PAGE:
Historically Black colleges and universities (HBCUs) have played a critical role throughout American history. For too long, they represented the only viable alternative to African-Americans seeking higher education. Today, they offer refuge from environments in which majoritarian presuppositions and privilege dominate. As Jasmine Burney-Clark told Essence, “There’s a level of care, compassion, and positive challenges you will only find at an HBCU.”
You needn’t be Black to attend an HBCU. In 2018, non-Black students made up 24 percent of the student body at historically Black colleges and universities. The Washington Post reports that HBCUs are currently engaged in diversity recruiting drives, “partly because African American enrollment alone is not enough to sustain them when traditionally white schools are doing more to recruit minorities.”
Although HBCUs are best known for their undergraduate degree programs, many offer robust and highly regarded graduate programs as well. Indeed, for much of the twentieth century, HBCUs were a critical source of Black teachers, doctors, lawyers, and clergy. Today, many HBCUs offer the Master of Business Administration (MBA) in one or more formats: on-campus, online, or hybrid (a combination of in-person and online).
An MBA delivers a graduate-level survey of essential business disciplines—economics, management, marketing, finance, operations—and, often, an opportunity to dive deeper into an area of specialization. It is by far the most popular master’s degree in the United States, accounting for nearly a quarter of all master’s degrees conferred in 2018.
Is an MBA from an HBCU right for you? To help you decide, we’ve identified 20 accredited MBA programs at historically Black colleges and universities, plus two more schools that partner with neighboring institutions to offer a combined bachelor’s/MBA. In this article, we discuss:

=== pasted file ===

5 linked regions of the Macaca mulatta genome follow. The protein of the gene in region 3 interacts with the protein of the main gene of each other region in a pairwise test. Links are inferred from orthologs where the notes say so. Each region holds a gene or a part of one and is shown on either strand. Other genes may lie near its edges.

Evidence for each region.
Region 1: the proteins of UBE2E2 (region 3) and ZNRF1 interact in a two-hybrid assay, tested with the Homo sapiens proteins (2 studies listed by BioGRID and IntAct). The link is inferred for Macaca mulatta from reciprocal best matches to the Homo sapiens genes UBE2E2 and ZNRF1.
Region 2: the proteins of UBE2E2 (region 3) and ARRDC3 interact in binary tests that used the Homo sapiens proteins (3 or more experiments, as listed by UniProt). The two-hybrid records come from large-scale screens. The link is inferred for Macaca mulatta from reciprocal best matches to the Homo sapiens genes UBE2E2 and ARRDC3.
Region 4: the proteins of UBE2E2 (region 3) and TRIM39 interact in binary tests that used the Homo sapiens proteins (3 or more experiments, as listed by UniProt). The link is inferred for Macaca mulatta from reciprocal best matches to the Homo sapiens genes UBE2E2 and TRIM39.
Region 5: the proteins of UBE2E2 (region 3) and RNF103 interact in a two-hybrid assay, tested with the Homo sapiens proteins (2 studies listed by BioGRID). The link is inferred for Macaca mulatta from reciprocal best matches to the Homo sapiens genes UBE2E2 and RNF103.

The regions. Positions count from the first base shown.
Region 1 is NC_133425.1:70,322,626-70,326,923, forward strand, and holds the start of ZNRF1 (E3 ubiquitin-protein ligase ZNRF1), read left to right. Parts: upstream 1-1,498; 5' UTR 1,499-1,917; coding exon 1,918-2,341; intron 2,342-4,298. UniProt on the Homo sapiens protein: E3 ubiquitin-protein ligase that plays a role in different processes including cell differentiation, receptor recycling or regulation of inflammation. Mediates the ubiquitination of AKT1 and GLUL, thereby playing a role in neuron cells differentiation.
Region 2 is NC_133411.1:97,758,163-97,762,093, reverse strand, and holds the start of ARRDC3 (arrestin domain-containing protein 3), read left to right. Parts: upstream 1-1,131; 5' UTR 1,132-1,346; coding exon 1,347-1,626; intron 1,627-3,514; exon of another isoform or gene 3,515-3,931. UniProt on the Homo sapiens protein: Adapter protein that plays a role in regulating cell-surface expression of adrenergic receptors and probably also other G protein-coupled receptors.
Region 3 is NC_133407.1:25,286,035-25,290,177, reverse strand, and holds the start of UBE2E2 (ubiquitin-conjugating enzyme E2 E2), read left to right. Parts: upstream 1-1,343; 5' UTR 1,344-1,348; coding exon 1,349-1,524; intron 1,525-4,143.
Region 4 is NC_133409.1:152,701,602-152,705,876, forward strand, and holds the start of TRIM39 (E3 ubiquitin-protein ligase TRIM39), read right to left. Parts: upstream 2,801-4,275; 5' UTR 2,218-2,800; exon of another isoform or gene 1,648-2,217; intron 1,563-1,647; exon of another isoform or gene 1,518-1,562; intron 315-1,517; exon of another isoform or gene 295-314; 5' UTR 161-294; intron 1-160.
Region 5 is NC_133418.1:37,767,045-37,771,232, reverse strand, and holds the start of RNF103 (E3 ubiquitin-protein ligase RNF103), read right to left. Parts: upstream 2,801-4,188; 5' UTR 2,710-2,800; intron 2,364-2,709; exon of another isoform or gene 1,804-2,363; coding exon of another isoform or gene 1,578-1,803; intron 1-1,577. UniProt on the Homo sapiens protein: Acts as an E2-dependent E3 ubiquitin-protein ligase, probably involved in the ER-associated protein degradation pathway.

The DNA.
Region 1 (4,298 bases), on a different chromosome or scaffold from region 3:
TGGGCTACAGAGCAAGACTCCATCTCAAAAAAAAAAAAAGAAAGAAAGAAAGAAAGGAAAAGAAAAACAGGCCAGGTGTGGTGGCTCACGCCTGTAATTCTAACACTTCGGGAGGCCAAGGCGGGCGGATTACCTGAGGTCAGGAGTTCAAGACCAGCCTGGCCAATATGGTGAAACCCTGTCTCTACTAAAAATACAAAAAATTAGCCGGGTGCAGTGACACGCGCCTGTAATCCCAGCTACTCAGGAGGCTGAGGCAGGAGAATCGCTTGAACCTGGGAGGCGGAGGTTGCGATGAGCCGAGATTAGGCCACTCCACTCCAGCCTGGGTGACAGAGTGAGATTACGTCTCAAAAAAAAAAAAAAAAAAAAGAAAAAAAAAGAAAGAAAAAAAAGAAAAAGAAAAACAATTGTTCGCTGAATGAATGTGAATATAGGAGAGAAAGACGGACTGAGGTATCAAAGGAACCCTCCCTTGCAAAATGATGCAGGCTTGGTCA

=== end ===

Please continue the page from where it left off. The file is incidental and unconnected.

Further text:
America’s historically Black colleges and universities (HBCUs) arose in the 19th century to serve Black students excluded from most other institutions of higher learning. A few such schools were founded in the early 1800s. However, most came into being after the passage of the 1862 Second Morrill Act. This federal law required states to establish separate land grant institutions for Black students if the state’s existing land grant schools barred Blacks.
Not all HBCUs are public institutions. Many emanated from the African Methodist Episcopal (AME) church and from various Baptist organizations. Although many of these schools retain their church affiliation, few function as religious schools and all are open to students of all faiths.
The United States is home to 101 HBCUs, according to the Thurgood Marshall College Fund, which notes that “HBCUs play a critical role in the American system of higher education.” The organization points out that “for most of America’s history, African Americans seeking a college education could only get it from an HBCU.”
The National Association of Colleges and Employers predicted an average starting salary for 2019 MBA graduates of $84,580—provided those graduates found jobs in computer science, engineering, science, or business. (
Students considering an MBA or graduate business degree can choose from varied career paths, including those focused on financial management, data analytics, market research, healthcare management, and operations management. The analytical skills and problem-solving techniques gained from graduate level business degrees are in high demand across business sectors. ( )
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So, it’s obvious why a Black student would choose to attend an HBCU back when they had few, if any, other choices. But why should a Black student—or any other student—choose an HBCU today?